10 garlic cloves, smashed from their skins
1 medium onion, coarsely chopped
2 teaspoons ground cumin
Juice and zest of 1 lemon
1 cup extra-virgin olive oil
1 1/2 pounds ground sirloin
1/4 cup green olives with pimiento, finely chopped
1 tablespoon paprika
2 tablespoons Worcestershire sauce
1 tablespoon hot sauce, such as Tabasco
1 cup tomato sauce
A palmful of grill seasoning, such as McCormick's Montreal Steak Seasoning
4 crusty rolls (Look for Cuban or Portuguese rolls, which are slightly sweet, but good ole kaisers will work fine, too.)
2 large dill pickles, thinly sliced lengthwise
1 sack plantain chips
2 beefsteak tomatoes, sliced
Place the peeled yucca in a small pot and cover with water.
Cover the pot and bring to a boil. Salt the water and cook for 15 to 20 minutes, until tender. The yucca will not become as soft as a potato, just tender to the fork tines.
While the yucca cooks, make the mojo sauce. Place the garlic and onions in a food processor with the cumin, lemon zest, and lemon juice.
Turn the processor on and stream in the EVOO and 1/4 cup water.
Heat a medium nonstick skillet over medium-high heat. Add half the mojo.
Heat for 15 seconds, then add the beef and begin to break it up. Brown and crumble the meat with the mojo for 3 minutes.
Add the olives with pimientos, the paprika, Worcestershire, hot sauce, tomato sauce, and grill seasoning. Bring to a simmer and reduce the heat to low. Cook over low heat for 10 minutes.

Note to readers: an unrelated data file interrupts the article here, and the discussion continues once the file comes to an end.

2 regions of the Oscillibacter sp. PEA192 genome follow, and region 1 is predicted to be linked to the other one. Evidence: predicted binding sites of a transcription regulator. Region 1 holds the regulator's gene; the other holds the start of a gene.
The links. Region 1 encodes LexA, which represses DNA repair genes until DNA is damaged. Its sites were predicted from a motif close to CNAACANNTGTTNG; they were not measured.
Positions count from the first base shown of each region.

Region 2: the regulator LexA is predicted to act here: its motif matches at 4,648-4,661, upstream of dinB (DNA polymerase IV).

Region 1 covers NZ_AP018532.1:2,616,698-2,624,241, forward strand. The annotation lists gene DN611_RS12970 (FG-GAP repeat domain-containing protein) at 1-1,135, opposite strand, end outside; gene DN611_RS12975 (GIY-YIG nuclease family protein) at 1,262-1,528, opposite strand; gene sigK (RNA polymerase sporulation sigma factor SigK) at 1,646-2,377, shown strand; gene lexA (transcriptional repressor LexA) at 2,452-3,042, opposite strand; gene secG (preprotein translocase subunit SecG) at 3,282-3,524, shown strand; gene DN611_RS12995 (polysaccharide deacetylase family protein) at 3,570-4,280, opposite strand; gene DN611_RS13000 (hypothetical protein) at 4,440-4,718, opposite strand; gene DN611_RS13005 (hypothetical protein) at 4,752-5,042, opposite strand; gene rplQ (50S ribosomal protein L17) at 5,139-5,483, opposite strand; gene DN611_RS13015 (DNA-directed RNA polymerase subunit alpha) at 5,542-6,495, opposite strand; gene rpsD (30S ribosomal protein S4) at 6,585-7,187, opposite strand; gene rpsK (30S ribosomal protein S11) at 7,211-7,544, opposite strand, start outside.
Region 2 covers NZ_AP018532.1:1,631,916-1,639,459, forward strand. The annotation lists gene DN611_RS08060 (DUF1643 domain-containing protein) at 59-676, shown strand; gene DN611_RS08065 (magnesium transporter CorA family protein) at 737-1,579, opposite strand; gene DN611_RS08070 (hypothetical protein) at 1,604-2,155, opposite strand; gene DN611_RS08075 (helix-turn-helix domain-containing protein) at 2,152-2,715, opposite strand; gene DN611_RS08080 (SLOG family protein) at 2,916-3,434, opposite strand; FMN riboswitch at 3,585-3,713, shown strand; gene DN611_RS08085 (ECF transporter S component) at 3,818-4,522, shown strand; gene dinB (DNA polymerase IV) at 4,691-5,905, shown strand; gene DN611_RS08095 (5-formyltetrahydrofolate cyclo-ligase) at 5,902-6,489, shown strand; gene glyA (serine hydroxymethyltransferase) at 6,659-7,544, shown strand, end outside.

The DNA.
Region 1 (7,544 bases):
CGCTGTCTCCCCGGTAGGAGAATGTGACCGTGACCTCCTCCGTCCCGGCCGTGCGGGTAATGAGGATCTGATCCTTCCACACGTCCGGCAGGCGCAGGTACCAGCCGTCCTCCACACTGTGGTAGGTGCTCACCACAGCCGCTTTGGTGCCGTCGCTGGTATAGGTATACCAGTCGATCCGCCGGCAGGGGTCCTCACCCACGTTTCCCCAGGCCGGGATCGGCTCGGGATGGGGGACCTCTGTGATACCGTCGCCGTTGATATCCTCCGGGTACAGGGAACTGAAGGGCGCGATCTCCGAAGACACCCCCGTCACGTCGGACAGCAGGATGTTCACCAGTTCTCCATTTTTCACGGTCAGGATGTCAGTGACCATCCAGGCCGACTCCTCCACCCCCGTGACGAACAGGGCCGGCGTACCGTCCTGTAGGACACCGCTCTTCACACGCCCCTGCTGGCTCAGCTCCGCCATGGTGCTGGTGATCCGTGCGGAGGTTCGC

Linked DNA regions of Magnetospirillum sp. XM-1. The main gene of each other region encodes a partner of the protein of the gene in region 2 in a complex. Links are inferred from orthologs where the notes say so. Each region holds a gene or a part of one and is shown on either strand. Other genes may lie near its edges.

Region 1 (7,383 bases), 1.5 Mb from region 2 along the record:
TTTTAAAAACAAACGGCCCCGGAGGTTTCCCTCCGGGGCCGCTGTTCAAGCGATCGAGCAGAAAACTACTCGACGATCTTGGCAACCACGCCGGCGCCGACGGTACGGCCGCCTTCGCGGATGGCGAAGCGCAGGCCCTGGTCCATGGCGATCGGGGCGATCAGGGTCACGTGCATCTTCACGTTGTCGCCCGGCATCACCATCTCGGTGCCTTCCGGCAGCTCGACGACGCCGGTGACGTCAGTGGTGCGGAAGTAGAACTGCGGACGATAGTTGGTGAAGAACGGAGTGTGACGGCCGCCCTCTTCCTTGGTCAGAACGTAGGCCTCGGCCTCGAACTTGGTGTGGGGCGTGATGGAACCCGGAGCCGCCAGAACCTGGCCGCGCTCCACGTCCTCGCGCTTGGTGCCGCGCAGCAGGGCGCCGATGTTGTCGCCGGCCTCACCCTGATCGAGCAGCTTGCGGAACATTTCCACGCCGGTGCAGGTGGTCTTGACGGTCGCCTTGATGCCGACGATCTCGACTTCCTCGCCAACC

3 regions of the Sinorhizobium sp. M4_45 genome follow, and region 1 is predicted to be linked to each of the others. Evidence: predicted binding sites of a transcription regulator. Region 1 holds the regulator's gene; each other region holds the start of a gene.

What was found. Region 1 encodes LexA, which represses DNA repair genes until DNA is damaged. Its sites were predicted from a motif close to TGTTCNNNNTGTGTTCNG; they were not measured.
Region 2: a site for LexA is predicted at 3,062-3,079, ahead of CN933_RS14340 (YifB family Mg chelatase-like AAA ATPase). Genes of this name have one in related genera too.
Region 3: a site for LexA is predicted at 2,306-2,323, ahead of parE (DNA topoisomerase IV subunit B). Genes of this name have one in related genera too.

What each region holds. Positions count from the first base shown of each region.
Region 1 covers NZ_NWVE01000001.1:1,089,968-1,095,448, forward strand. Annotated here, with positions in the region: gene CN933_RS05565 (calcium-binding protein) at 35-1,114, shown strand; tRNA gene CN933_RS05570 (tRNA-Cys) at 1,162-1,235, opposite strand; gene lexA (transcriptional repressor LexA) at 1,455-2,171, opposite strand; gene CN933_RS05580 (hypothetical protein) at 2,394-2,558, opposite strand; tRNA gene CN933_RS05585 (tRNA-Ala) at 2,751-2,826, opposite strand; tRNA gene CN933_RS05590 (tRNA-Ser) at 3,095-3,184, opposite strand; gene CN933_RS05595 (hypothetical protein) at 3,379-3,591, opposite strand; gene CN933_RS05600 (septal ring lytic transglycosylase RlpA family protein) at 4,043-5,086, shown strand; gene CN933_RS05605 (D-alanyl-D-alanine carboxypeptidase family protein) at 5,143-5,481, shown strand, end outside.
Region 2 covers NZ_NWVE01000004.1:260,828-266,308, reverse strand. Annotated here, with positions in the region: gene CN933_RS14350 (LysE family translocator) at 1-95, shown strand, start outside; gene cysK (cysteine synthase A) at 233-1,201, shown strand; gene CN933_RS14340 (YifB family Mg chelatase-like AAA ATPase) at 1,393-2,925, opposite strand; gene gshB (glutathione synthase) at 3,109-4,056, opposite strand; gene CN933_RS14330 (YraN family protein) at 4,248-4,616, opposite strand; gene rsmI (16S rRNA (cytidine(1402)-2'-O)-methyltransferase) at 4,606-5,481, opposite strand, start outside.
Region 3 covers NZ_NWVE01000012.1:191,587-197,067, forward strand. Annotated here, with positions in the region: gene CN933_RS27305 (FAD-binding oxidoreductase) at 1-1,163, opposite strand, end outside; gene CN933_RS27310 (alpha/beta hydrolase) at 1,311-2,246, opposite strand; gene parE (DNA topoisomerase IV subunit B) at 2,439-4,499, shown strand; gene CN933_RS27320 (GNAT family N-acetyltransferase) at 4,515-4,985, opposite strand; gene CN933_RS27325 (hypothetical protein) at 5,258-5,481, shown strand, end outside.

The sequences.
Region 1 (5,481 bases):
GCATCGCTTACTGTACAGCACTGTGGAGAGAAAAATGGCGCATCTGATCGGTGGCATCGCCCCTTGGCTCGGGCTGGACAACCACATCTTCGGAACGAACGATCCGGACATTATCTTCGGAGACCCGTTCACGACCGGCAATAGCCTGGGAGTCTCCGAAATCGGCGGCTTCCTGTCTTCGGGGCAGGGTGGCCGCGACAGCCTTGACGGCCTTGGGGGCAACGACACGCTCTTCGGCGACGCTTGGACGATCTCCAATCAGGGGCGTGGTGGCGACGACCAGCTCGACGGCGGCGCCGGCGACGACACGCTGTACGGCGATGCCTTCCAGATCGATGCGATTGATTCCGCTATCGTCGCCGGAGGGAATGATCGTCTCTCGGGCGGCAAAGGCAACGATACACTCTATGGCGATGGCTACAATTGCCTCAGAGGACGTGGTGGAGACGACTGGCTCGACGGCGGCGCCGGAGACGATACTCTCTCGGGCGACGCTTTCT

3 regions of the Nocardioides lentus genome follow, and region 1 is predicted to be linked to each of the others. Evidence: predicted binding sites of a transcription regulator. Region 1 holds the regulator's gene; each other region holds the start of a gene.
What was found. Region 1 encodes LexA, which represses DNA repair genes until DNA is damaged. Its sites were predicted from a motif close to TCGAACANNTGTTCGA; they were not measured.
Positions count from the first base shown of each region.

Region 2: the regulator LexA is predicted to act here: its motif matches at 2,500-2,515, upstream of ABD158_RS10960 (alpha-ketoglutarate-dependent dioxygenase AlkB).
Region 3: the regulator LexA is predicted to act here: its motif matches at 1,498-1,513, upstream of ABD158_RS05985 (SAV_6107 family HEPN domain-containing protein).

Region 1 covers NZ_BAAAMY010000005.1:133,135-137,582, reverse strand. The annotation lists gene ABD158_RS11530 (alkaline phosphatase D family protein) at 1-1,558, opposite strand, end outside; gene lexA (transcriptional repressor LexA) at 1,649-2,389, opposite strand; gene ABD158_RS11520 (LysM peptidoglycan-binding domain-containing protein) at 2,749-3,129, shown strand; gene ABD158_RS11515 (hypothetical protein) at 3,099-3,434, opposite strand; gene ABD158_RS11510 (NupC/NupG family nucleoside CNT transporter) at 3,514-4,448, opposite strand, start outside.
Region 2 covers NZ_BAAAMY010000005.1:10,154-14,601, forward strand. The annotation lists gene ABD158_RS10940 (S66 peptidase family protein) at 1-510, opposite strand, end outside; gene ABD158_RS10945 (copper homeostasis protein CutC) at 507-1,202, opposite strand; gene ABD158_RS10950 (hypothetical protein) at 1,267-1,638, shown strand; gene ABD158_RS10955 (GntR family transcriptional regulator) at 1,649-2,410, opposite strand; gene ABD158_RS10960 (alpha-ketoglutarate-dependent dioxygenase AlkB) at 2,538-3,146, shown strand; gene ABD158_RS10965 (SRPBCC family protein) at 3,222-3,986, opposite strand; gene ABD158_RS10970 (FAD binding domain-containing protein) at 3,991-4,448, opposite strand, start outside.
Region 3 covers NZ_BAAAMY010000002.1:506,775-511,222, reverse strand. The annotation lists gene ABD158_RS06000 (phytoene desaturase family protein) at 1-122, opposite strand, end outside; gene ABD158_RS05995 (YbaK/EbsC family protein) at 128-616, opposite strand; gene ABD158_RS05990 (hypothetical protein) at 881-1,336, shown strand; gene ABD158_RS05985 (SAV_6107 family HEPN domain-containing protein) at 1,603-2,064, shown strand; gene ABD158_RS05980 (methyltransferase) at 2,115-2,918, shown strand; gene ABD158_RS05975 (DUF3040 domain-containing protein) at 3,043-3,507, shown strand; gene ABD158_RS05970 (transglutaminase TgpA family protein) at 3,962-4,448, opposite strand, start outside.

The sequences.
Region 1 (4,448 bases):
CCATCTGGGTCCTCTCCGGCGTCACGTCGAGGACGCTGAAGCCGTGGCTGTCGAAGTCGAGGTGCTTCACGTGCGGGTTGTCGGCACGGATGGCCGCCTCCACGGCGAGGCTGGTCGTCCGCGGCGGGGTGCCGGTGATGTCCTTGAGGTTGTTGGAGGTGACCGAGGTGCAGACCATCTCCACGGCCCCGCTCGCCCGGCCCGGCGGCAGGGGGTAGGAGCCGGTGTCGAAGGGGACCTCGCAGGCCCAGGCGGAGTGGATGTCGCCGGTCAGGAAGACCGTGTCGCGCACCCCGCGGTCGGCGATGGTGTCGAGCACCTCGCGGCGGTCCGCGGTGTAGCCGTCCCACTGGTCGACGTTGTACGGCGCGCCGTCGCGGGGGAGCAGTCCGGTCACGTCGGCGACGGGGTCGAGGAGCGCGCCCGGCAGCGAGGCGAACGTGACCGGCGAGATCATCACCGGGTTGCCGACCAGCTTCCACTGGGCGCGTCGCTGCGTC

Split the rolls and pile the bottoms with hefty spoonfuls of the meat mixture. Cover the meat with sliced dill pickles and the tops of the rolls.
Drain the yucca and return it to the warm pot. Add half of the remaining mojo and mash.
The yucca will break down a bit and become creamy and sticky but not smooth - like mashed potatoes with some soul. Season up the cooked yucca with salt and divide it among the dinner plates alongside the Sloppy Joses. Serve the plantain chips and sliced tomatoes alongside to finish your plates. Season the tomato slices with a pinch of salt and drizzle tiny spoonfuls of raw mojo sauce over the chips when passing out the plates.
This is a pretty good meal, and I think I like Cuban food. At least Rachael Ray's version of it. I never made this meal with the Yucca before. It has an interesting taste. The part that didn't break down was pretty much inedible (too hard to chew), but the rest of it was starchy and creamy, just like she says: "Yucca is yum-a! Cooked up, it tastes like a creamy, starchy cross between a turnip and a potato. You'll find it in the produce department near the root vegetables or in any Latin market. If your market does not carry yucca, cook up some peeled sweet potatoes and follow the method detailed above." That's what I did last year. I like the more authentic flavor of the yucca. I could not find plantain chips, and I didn't want to use banana chips because there is so much added sugar, so I used sweet potato chips. They were so good! But I didn't put much of the mojo sauce on top. It was very bitter raw. I probably should have used a white onion rather than a yellow one. The sandwiches were very good. I used Hawaiian rolls, which are probably similar to the Portuguese ones. The only thing about this meal that wasn't fun was peeling and cutting the yucca. They are very hard!